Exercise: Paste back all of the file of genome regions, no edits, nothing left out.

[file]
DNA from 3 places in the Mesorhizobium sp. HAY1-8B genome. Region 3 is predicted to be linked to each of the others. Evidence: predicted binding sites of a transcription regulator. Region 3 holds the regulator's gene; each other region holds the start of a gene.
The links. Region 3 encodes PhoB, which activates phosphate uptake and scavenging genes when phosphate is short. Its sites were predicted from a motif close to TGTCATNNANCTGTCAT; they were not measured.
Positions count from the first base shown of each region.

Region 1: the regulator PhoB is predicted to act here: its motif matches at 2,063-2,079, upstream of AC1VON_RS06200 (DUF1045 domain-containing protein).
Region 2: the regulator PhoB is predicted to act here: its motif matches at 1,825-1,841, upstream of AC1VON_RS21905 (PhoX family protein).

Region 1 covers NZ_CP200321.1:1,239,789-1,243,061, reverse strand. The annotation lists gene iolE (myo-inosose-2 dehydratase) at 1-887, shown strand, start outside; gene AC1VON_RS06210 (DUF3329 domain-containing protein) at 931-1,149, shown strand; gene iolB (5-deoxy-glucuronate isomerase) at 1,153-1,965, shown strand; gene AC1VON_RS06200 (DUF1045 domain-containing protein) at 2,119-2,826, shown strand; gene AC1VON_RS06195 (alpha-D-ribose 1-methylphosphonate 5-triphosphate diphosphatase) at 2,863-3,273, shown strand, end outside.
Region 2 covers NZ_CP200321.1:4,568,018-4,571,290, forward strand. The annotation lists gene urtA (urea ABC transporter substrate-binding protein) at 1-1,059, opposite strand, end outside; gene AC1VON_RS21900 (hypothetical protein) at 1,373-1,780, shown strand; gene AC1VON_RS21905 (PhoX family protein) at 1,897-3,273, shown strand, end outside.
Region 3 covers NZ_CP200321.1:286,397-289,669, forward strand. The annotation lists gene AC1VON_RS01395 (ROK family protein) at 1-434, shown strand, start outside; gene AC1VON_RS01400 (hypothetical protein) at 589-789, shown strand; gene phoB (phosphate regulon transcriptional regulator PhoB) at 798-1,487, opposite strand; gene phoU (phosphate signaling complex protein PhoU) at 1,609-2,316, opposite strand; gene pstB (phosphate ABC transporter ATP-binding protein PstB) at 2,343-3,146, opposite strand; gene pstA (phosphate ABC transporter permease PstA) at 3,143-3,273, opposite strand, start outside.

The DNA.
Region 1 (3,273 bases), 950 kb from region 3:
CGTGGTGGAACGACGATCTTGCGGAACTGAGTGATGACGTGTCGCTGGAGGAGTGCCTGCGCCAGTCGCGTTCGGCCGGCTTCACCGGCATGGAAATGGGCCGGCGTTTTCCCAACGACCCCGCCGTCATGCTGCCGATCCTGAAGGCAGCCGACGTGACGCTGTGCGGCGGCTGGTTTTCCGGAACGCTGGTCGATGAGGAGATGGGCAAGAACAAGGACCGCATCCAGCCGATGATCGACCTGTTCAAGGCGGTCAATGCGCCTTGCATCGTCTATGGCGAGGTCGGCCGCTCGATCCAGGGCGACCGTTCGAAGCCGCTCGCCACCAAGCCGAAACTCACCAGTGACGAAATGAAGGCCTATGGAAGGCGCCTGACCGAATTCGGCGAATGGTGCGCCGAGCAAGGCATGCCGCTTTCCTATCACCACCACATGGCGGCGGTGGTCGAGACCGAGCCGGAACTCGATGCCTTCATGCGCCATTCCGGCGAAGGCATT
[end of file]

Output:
DNA from 3 places in the Mesorhizobium sp. HAY1-8B genome. Region 3 is predicted to be linked to each of the others. Evidence: predicted binding sites of a transcription regulator. Region 3 holds the regulator's gene; each other region holds the start of a gene.
The links. Region 3 encodes PhoB, which activates phosphate uptake and scavenging genes when phosphate is short. Its sites were predicted from a motif close to TGTCATNNANCTGTCAT; they were not measured.
Positions count from the first base shown of each region.

Region 1: the regulator PhoB is predicted to act here: its motif matches at 2,063-2,079, upstream of AC1VON_RS06200 (DUF1045 domain-containing protein).
Region 2: the regulator PhoB is predicted to act here: its motif matches at 1,825-1,841, upstream of AC1VON_RS21905 (PhoX family protein).

Region 1 covers NZ_CP200321.1:1,239,789-1,243,061, reverse strand. The annotation lists gene iolE (myo-inosose-2 dehydratase) at 1-887, shown strand, start outside; gene AC1VON_RS06210 (DUF3329 domain-containing protein) at 931-1,149, shown strand; gene iolB (5-deoxy-glucuronate isomerase) at 1,153-1,965, shown strand; gene AC1VON_RS06200 (DUF1045 domain-containing protein) at 2,119-2,826, shown strand; gene AC1VON_RS06195 (alpha-D-ribose 1-methylphosphonate 5-triphosphate diphosphatase) at 2,863-3,273, shown strand, end outside.
Region 2 covers NZ_CP200321.1:4,568,018-4,571,290, forward strand. The annotation lists gene urtA (urea ABC transporter substrate-binding protein) at 1-1,059, opposite strand, end outside; gene AC1VON_RS21900 (hypothetical protein) at 1,373-1,780, shown strand; gene AC1VON_RS21905 (PhoX family protein) at 1,897-3,273, shown strand, end outside.
Region 3 covers NZ_CP200321.1:286,397-289,669, forward strand. The annotation lists gene AC1VON_RS01395 (ROK family protein) at 1-434, shown strand, start outside; gene AC1VON_RS01400 (hypothetical protein) at 589-789, shown strand; gene phoB (phosphate regulon transcriptional regulator PhoB) at 798-1,487, opposite strand; gene phoU (phosphate signaling complex protein PhoU) at 1,609-2,316, opposite strand; gene pstB (phosphate ABC transporter ATP-binding protein PstB) at 2,343-3,146, opposite strand; gene pstA (phosphate ABC transporter permease PstA) at 3,143-3,273, opposite strand, start outside.

The DNA.
Region 1 (3,273 bases), 950 kb from region 3:
CGTGGTGGAACGACGATCTTGCGGAACTGAGTGATGACGTGTCGCTGGAGGAGTGCCTGCGCCAGTCGCGTTCGGCCGGCTTCACCGGCATGGAAATGGGCCGGCGTTTTCCCAACGACCCCGCCGTCATGCTGCCGATCCTGAAGGCAGCCGACGTGACGCTGTGCGGCGGCTGGTTTTCCGGAACGCTGGTCGATGAGGAGATGGGCAAGAACAAGGACCGCATCCAGCCGATGATCGACCTGTTCAAGGCGGTCAATGCGCCTTGCATCGTCTATGGCGAGGTCGGCCGCTCGATCCAGGGCGACCGTTCGAAGCCGCTCGCCACCAAGCCGAAACTCACCAGTGACGAAATGAAGGCCTATGGAAGGCGCCTGACCGAATTCGGCGAATGGTGCGCCGAGCAAGGCATGCCGCTTTCCTATCACCACCACATGGCGGCGGTGGTCGAGACCGAGCCGGAACTCGATGCCTTCATGCGCCATTCCGGCGAAGGCATT